Genres of Western Religious Writing has been developed with this comparative approach as its methodological
guide. It offers an introduction to some of the main genres of Western religious writing (i.e., scripture,
prayer, pilgrimage, myth, and ritual) as well as legacies and challenges of Western religious traditions (i.e.
pluralism, authority, social ethics, and violence). This class is based on the premise that closer study of
certain genres across cultures and traditions can offer a fresh look onto “the West’s” religious economy and
During the course of the semester we will read religious (or spiritual) memoirs by Barbara Brown Taylor,
and Haroon Moghul, and Eboo Patel. Memoirs are a central genre of Western religious writing since
Augustin of Hippo’s (358-430) famous Confessions, in which he tells his readers about his own (reprehensible)
youth and his conversion to Christianity. The memoirs will serve as a playing field to test ideas about socioreligious
formations, religious virtuosi, religious pluralism, - activism, and - criticism. We will also examine
the concept of ritual and will thoroughly explore the idea of “braided histories of the Abrahamic
Traditions.” We will have an opportunity to talk about braided histories with Prof. emer. Charles L. Cohen,
who recently published his book The Abrahamic Religions (2020).
There are three main modules for the class. The first part is how to look at the sky above us. This encompasses how scientists figured out how large the Earth was, how we know the Earth goes around the sun, why we think the universe started with a “big bang”. The second module is explaining life around us. This part focuses on evolution, including how the idea was originally derived and what evidence supports it today. The last is how to look at the Earth below us. We will focus on two aspects: How do we know how old the Earth is; and, What wiped out the dinosaurs?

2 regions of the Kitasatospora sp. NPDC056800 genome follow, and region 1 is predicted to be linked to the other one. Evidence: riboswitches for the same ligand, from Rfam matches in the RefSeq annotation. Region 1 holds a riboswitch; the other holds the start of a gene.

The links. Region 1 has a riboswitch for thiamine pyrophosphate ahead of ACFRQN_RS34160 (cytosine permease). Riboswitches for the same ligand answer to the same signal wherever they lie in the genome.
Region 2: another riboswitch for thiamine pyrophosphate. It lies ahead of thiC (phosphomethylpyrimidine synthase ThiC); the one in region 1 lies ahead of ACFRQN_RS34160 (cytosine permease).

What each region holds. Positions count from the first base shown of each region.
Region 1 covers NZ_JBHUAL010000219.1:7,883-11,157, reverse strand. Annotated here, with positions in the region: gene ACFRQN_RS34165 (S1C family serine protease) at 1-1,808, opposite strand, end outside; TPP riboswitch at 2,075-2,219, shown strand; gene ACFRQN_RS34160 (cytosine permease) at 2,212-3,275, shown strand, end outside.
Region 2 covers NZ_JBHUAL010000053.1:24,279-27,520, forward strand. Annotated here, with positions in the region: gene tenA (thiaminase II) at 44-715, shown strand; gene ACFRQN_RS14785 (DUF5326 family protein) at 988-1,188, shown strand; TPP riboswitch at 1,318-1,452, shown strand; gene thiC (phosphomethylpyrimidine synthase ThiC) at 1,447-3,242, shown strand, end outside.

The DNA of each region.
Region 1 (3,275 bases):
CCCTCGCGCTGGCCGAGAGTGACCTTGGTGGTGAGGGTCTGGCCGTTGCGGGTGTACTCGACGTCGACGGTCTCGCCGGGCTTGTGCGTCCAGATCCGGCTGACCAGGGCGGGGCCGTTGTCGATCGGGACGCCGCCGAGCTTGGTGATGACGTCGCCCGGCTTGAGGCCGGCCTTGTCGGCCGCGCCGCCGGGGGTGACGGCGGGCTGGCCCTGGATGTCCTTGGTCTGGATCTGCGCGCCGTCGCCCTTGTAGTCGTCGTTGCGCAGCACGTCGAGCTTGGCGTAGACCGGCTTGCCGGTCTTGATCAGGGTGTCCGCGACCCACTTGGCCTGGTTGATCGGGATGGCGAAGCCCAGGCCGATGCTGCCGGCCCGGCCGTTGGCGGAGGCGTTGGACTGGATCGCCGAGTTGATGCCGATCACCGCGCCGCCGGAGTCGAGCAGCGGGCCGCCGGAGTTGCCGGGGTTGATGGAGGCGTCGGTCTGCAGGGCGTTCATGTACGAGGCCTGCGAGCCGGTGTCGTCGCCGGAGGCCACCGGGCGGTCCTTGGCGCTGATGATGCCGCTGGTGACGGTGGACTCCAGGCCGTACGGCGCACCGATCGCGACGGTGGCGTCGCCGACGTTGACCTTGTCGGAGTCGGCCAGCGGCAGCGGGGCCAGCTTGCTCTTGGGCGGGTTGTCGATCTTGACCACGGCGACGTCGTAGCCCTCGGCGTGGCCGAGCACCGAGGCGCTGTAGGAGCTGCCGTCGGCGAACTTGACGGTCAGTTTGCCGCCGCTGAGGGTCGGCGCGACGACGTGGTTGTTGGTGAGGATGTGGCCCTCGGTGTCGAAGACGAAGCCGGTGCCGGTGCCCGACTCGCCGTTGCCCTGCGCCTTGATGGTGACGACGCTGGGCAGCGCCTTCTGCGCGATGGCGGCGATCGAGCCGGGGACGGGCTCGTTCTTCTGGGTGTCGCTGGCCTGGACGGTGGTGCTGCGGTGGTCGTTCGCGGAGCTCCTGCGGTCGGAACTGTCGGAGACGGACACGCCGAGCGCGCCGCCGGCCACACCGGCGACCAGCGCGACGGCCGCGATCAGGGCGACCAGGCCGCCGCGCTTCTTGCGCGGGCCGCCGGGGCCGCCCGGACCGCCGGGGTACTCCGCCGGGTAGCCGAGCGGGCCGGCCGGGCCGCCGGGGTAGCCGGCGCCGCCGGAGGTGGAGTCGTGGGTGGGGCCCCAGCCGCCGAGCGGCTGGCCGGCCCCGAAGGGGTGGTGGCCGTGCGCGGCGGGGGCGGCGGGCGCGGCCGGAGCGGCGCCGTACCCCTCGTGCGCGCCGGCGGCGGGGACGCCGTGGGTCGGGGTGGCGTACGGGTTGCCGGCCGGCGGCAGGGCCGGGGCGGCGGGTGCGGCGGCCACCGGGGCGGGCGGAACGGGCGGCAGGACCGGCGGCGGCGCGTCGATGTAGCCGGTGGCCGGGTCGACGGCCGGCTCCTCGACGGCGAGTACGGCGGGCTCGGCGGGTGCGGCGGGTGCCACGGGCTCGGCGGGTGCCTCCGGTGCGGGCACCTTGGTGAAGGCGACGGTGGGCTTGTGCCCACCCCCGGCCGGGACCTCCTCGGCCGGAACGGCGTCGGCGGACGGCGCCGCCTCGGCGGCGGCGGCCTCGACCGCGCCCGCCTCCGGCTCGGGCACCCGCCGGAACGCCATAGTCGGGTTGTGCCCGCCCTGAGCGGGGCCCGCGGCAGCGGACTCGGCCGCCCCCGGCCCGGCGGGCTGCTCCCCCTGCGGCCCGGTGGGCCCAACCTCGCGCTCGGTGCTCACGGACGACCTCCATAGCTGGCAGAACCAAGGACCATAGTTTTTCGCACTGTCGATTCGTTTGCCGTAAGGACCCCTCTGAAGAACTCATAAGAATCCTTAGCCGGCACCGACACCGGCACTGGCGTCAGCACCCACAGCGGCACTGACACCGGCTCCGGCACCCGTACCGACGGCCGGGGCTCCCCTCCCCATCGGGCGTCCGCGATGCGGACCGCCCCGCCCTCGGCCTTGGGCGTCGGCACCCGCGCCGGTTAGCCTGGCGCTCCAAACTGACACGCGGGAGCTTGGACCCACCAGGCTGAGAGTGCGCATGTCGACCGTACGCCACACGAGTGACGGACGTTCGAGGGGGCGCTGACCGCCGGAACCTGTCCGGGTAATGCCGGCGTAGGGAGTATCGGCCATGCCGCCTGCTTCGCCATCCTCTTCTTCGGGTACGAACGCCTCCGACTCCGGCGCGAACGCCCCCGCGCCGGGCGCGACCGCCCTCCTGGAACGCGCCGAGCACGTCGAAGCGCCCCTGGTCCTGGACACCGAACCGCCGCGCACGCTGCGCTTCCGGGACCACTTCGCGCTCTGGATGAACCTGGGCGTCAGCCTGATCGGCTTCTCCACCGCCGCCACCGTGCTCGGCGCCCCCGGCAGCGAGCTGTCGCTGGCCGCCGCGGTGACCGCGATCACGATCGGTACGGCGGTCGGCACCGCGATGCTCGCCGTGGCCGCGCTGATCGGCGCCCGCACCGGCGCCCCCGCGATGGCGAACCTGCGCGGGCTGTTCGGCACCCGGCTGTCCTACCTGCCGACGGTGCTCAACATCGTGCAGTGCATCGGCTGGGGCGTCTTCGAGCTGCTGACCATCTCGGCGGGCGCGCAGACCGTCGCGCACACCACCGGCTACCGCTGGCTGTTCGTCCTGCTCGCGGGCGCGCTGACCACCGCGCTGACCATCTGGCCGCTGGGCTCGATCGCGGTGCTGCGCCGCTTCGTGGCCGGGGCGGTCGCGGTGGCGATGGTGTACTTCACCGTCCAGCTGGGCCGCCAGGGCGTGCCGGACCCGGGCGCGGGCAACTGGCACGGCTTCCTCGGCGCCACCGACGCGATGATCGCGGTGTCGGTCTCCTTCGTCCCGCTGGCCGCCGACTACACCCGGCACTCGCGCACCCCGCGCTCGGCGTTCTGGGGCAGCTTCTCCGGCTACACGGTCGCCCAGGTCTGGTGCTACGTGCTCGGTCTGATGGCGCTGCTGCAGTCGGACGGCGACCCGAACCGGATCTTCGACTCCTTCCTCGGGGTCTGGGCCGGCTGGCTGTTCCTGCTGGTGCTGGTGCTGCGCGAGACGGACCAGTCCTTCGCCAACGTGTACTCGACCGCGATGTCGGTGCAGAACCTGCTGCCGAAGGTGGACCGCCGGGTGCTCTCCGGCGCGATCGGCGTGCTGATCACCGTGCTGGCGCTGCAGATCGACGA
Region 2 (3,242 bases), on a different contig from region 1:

Are there existential truths or insights about the essence of reality, human nature, or morality that can be disclosed only in a particular form of communication? This course will explore existentialist views about who we are, our place in the world, and who we should be in that world while analyzing the way these views are conveyed.
This course explores examples of remixing, mash up and sampling from ancient Greek lyric poetry to modern theater. It will consider remix as a form of cultural appropriation as well as a strategy of resistance through juxtapositions of ancient and modern texts and media. Through close textual readings, we will examine the surprising and original ways modern artists and thinkers have remixed ancient texts to give expression to modern experiences.
This course examines a series of political, philosophical, and literary texts in order to imagine the possible
relations between power, writing, and resistance. Rather than using literature as a key to politics, or
imposing political themes on literary works, we will attend to how literature—taken as a coded form of
linguistic and aesthetic practice—and politics—understood both as the exercise of power and strategies of
resistance—might be related.
In this course, we will study a series of literary texts in order to question the relations
between political power and resistance in modern writing. Instead of assuming that
literature lies beyond the pale of political life, we will explore the hypothesis that literary
works are marked by the very relations of power that structure subjects and societies at